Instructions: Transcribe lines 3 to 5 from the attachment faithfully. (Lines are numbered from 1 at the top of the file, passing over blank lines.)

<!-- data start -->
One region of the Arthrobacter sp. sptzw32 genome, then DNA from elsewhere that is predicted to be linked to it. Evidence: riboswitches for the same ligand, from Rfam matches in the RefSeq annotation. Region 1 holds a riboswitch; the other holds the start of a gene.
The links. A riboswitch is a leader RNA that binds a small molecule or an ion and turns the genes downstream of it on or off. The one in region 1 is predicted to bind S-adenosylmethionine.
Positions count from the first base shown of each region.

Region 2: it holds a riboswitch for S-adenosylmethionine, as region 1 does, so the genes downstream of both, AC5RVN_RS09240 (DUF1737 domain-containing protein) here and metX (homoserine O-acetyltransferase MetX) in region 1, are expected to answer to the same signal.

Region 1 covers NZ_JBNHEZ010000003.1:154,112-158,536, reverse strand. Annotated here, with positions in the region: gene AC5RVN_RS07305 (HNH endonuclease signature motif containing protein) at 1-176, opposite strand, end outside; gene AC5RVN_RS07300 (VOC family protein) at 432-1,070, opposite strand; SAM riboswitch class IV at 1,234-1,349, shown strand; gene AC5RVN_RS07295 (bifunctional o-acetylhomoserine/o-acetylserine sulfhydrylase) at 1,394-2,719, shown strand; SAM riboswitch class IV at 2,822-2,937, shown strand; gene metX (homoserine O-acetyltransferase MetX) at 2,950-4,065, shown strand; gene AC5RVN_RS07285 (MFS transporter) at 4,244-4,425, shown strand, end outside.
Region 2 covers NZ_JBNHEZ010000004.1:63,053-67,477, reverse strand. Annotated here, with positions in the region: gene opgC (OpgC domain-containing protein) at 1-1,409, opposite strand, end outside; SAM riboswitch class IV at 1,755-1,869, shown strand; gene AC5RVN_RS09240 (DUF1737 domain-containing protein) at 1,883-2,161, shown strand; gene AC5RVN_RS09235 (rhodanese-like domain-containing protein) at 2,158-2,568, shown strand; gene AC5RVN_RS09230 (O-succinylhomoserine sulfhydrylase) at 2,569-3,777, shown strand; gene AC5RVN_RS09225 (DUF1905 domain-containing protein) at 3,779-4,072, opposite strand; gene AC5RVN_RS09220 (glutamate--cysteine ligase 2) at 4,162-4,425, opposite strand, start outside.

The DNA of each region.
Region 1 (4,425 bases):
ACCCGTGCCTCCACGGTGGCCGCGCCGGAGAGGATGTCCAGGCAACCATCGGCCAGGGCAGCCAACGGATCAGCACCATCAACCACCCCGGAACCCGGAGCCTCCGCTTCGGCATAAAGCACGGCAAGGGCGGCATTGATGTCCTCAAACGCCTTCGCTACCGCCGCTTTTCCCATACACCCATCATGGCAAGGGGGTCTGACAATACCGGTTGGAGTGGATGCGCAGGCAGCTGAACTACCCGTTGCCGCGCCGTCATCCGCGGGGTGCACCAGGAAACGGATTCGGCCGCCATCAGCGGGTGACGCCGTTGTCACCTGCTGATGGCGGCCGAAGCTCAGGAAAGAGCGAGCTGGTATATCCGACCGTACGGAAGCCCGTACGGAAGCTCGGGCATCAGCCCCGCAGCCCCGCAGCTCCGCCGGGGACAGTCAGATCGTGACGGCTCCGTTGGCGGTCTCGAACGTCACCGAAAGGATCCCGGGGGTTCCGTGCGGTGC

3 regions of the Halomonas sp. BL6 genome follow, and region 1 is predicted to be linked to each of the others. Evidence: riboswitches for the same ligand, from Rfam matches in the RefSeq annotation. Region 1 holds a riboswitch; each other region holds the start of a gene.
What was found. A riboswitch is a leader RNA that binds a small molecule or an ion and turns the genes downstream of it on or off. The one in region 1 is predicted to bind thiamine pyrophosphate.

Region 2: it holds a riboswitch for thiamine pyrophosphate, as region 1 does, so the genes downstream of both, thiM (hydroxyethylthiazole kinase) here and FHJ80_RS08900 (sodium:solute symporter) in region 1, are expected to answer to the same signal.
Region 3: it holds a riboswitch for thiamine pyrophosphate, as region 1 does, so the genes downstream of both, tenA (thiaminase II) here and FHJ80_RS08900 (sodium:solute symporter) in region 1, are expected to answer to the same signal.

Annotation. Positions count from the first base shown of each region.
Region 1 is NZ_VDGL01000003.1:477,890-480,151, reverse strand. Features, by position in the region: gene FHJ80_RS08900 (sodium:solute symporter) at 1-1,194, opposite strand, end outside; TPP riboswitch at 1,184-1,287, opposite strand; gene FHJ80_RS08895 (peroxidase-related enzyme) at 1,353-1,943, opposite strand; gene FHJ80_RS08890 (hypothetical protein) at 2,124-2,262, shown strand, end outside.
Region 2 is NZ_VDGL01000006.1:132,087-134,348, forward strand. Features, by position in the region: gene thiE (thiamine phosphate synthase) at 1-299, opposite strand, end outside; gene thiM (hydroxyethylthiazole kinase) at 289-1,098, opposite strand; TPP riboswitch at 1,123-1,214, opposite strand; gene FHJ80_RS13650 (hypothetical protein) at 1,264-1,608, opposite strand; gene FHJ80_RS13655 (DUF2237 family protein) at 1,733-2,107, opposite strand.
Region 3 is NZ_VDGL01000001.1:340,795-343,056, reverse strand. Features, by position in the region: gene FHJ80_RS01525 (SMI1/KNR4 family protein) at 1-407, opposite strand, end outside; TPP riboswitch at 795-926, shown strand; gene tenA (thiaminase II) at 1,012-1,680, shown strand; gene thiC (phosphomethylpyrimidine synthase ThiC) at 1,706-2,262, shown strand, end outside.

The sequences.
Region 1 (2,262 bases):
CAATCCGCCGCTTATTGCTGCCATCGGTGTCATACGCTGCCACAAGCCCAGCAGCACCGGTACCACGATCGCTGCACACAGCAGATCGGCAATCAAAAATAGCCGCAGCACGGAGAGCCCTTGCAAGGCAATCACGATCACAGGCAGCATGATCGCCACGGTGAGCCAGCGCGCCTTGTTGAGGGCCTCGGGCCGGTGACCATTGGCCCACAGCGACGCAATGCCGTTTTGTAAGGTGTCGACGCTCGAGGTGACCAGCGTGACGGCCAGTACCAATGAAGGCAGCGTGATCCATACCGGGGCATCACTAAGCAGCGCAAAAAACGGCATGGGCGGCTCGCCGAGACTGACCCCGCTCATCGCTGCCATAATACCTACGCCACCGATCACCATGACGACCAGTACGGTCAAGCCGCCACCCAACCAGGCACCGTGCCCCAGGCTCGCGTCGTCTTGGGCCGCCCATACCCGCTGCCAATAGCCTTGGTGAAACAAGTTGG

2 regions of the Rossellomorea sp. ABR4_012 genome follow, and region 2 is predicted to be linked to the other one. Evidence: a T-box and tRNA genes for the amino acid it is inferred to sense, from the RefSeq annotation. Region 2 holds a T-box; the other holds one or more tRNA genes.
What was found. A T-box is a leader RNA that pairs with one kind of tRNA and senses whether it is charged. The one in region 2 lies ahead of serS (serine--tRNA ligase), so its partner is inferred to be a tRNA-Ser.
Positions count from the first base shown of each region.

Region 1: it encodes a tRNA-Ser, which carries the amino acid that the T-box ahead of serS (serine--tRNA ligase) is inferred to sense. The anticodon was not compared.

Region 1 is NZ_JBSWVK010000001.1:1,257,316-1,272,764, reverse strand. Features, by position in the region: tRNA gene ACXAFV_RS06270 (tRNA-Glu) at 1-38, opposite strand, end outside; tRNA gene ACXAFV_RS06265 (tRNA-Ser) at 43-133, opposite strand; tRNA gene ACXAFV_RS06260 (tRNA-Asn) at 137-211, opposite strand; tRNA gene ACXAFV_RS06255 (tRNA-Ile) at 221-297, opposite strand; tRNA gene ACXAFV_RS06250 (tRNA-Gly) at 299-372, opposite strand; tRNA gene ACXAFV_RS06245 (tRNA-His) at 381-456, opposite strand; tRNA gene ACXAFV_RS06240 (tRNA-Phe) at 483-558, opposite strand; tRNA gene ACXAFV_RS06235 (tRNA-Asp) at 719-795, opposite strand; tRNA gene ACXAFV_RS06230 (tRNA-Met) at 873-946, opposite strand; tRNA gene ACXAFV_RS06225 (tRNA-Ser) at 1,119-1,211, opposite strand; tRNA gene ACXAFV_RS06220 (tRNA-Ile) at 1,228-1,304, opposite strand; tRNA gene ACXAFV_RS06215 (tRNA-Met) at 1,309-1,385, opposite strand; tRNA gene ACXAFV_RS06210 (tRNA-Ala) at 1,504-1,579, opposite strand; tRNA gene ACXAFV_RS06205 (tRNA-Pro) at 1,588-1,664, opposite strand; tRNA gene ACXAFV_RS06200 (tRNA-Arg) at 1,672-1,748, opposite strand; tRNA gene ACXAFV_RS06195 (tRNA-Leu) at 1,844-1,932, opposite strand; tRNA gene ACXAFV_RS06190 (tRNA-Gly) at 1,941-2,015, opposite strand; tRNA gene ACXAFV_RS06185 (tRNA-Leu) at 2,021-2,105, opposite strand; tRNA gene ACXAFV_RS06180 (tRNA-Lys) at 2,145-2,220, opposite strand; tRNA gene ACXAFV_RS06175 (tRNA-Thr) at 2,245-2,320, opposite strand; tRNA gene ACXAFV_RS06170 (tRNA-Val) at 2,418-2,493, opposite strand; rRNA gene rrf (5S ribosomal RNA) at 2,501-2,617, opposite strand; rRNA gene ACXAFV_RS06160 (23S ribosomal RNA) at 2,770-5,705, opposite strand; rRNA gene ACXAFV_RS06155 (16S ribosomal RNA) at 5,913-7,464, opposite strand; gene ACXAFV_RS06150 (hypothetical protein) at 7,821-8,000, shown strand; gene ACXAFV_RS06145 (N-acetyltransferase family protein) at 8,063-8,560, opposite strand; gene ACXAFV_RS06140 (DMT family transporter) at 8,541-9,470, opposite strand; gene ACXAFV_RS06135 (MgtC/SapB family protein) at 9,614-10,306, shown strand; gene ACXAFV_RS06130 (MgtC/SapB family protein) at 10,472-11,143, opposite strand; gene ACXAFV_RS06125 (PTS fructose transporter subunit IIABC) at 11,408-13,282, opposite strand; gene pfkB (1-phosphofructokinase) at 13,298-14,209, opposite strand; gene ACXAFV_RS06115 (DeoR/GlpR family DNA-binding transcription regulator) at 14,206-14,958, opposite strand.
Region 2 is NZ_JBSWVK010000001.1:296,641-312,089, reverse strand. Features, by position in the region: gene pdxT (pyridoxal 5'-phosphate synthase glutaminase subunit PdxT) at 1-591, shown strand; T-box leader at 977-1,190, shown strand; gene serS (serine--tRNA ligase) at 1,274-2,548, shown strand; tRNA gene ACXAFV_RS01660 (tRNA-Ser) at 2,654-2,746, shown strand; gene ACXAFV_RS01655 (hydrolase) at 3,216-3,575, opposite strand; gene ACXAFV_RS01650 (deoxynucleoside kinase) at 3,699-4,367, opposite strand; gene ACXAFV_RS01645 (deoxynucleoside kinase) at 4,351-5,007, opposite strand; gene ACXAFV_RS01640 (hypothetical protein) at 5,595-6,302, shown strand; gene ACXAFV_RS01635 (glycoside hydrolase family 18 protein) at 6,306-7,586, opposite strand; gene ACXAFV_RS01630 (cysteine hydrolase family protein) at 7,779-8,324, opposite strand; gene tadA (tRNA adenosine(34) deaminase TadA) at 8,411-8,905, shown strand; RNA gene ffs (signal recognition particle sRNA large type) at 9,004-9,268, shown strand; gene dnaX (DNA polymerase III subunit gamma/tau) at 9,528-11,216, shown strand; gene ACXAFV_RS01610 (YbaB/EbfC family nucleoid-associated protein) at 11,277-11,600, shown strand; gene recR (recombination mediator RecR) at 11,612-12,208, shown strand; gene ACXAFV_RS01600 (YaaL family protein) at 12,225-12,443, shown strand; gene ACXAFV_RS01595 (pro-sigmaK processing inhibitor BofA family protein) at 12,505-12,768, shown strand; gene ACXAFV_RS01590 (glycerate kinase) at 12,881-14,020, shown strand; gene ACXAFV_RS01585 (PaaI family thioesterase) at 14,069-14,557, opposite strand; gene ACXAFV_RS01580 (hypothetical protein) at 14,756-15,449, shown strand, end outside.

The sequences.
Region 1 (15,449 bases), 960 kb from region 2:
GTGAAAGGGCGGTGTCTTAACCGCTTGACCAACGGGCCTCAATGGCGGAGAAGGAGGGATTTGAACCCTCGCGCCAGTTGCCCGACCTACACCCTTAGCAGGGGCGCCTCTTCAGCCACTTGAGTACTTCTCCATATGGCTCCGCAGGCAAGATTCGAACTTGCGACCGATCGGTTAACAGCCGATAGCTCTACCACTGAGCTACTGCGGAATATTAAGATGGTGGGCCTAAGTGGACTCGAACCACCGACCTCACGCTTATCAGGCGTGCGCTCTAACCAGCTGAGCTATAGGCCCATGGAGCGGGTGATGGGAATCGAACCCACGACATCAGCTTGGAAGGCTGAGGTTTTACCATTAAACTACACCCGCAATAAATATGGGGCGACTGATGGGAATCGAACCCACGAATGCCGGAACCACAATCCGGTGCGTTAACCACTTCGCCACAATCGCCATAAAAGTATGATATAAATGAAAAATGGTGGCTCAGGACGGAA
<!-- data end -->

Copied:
Positions count from the first base shown of each region.

Region 2: it holds a riboswitch for S-adenosylmethionine, as region 1 does, so the genes downstream of both, AC5RVN_RS09240 (DUF1737 domain-containing protein) here and metX (homoserine O-acetyltransferase MetX) in region 1, are expected to answer to the same signal.

Region 1 covers NZ_JBNHEZ010000003.1:154,112-158,536, reverse strand. Annotated here, with positions in the region: gene AC5RVN_RS07305 (HNH endonuclease signature motif containing protein) at 1-176, opposite strand, end outside; gene AC5RVN_RS07300 (VOC family protein) at 432-1,070, opposite strand; SAM riboswitch class IV at 1,234-1,349, shown strand; gene AC5RVN_RS07295 (bifunctional o-acetylhomoserine/o-acetylserine sulfhydrylase) at 1,394-2,719, shown strand; SAM riboswitch class IV at 2,822-2,937, shown strand; gene metX (homoserine O-acetyltransferase MetX) at 2,950-4,065, shown strand; gene AC5RVN_RS07285 (MFS transporter) at 4,244-4,425, shown strand, end outside.